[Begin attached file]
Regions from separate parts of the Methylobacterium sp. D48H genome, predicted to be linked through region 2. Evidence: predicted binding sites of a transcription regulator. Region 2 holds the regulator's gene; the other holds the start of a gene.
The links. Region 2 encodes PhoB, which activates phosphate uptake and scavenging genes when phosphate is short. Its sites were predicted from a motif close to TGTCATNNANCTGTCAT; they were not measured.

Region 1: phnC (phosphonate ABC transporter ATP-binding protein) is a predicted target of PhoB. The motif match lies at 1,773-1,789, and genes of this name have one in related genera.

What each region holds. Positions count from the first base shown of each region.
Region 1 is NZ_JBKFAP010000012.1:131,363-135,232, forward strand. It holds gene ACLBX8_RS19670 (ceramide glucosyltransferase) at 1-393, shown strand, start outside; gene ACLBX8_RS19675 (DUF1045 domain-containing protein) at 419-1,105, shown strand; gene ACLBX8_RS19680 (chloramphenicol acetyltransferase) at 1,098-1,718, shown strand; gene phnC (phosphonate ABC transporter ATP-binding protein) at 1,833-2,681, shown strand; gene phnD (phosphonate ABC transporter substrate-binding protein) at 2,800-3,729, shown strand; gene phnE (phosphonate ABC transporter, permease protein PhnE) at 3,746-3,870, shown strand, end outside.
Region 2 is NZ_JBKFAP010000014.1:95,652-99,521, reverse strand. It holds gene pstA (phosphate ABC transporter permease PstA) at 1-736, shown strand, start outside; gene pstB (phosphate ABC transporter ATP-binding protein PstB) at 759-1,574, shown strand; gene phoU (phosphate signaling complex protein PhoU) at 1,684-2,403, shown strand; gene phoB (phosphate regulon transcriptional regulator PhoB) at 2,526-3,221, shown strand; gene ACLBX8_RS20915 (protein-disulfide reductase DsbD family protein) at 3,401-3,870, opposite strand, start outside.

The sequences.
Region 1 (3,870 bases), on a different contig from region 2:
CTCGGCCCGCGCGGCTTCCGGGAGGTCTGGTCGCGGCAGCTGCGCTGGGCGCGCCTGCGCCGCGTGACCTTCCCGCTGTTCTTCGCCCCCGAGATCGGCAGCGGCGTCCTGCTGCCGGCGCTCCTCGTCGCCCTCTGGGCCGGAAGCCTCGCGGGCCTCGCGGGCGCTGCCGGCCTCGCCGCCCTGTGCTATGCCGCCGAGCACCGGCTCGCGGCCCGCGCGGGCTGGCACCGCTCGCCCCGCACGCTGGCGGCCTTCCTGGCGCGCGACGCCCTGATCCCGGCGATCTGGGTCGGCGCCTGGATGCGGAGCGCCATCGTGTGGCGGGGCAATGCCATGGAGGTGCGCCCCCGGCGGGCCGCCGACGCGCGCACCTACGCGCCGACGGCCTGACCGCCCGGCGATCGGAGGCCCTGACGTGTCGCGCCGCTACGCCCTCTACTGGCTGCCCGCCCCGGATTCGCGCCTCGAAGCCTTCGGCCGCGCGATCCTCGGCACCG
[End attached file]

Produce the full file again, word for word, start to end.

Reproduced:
Regions from separate parts of the Methylobacterium sp. D48H genome, predicted to be linked through region 2. Evidence: predicted binding sites of a transcription regulator. Region 2 holds the regulator's gene; the other holds the start of a gene.
The links. Region 2 encodes PhoB, which activates phosphate uptake and scavenging genes when phosphate is short. Its sites were predicted from a motif close to TGTCATNNANCTGTCAT; they were not measured.

Region 1: phnC (phosphonate ABC transporter ATP-binding protein) is a predicted target of PhoB. The motif match lies at 1,773-1,789, and genes of this name have one in related genera.

What each region holds. Positions count from the first base shown of each region.
Region 1 is NZ_JBKFAP010000012.1:131,363-135,232, forward strand. It holds gene ACLBX8_RS19670 (ceramide glucosyltransferase) at 1-393, shown strand, start outside; gene ACLBX8_RS19675 (DUF1045 domain-containing protein) at 419-1,105, shown strand; gene ACLBX8_RS19680 (chloramphenicol acetyltransferase) at 1,098-1,718, shown strand; gene phnC (phosphonate ABC transporter ATP-binding protein) at 1,833-2,681, shown strand; gene phnD (phosphonate ABC transporter substrate-binding protein) at 2,800-3,729, shown strand; gene phnE (phosphonate ABC transporter, permease protein PhnE) at 3,746-3,870, shown strand, end outside.
Region 2 is NZ_JBKFAP010000014.1:95,652-99,521, reverse strand. It holds gene pstA (phosphate ABC transporter permease PstA) at 1-736, shown strand, start outside; gene pstB (phosphate ABC transporter ATP-binding protein PstB) at 759-1,574, shown strand; gene phoU (phosphate signaling complex protein PhoU) at 1,684-2,403, shown strand; gene phoB (phosphate regulon transcriptional regulator PhoB) at 2,526-3,221, shown strand; gene ACLBX8_RS20915 (protein-disulfide reductase DsbD family protein) at 3,401-3,870, opposite strand, start outside.

The sequences.
Region 1 (3,870 bases), on a different contig from region 2:
CTCGGCCCGCGCGGCTTCCGGGAGGTCTGGTCGCGGCAGCTGCGCTGGGCGCGCCTGCGCCGCGTGACCTTCCCGCTGTTCTTCGCCCCCGAGATCGGCAGCGGCGTCCTGCTGCCGGCGCTCCTCGTCGCCCTCTGGGCCGGAAGCCTCGCGGGCCTCGCGGGCGCTGCCGGCCTCGCCGCCCTGTGCTATGCCGCCGAGCACCGGCTCGCGGCCCGCGCGGGCTGGCACCGCTCGCCCCGCACGCTGGCGGCCTTCCTGGCGCGCGACGCCCTGATCCCGGCGATCTGGGTCGGCGCCTGGATGCGGAGCGCCATCGTGTGGCGGGGCAATGCCATGGAGGTGCGCCCCCGGCGGGCCGCCGACGCGCGCACCTACGCGCCGACGGCCTGACCGCCCGGCGATCGGAGGCCCTGACGTGTCGCGCCGCTACGCCCTCTACTGGCTGCCCGCCCCGGATTCGCGCCTCGAAGCCTTCGGCCGCGCGATCCTCGGCACCG